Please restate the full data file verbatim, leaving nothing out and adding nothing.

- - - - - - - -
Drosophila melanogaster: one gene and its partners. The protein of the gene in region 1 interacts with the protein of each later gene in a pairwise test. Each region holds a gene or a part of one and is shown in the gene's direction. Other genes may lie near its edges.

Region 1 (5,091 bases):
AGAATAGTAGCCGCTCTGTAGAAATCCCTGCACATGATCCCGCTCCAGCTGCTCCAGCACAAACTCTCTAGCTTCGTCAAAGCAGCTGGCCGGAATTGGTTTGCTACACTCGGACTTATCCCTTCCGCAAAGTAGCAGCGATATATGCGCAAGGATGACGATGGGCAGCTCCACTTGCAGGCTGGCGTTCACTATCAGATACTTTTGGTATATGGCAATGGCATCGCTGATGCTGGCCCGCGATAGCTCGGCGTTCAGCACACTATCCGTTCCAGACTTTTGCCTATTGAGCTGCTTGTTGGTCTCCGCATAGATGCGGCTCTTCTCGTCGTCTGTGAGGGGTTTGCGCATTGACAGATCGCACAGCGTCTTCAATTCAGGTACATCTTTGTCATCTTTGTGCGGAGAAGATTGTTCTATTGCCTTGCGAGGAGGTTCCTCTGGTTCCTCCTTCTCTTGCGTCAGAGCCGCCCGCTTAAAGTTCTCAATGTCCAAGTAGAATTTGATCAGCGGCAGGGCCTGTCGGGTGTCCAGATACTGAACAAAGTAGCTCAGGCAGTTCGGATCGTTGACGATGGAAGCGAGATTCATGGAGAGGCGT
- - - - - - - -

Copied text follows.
Drosophila melanogaster: one gene and its partners. The protein of the gene in region 1 interacts with the protein of each later gene in a pairwise test. Each region holds a gene or a part of one and is shown in the gene's direction. Other genes may lie near its edges.

Region 1 (5,091 bases):
AGAATAGTAGCCGCTCTGTAGAAATCCCTGCACATGATCCCGCTCCAGCTGCTCCAGCACAAACTCTCTAGCTTCGTCAAAGCAGCTGGCCGGAATTGGTTTGCTACACTCGGACTTATCCCTTCCGCAAAGTAGCAGCGATATATGCGCAAGGATGACGATGGGCAGCTCCACTTGCAGGCTGGCGTTCACTATCAGATACTTTTGGTATATGGCAATGGCATCGCTGATGCTGGCCCGCGATAGCTCGGCGTTCAGCACACTATCCGTTCCAGACTTTTGCCTATTGAGCTGCTTGTTGGTCTCCGCATAGATGCGGCTCTTCTCGTCGTCTGTGAGGGGTTTGCGCATTGACAGATCGCACAGCGTCTTCAATTCAGGTACATCTTTGTCATCTTTGTGCGGAGAAGATTGTTCTATTGCCTTGCGAGGAGGTTCCTCTGGTTCCTCCTTCTCTTGCGTCAGAGCCGCCCGCTTAAAGTTCTCAATGTCCAAGTAGAATTTGATCAGCGGCAGGGCCTGTCGGGTGTCCAGATACTGAACAAAGTAGCTCAGGCAGTTCGGATCGTTGACGATGGAAGCGAGATTCATGGAGAGGCGT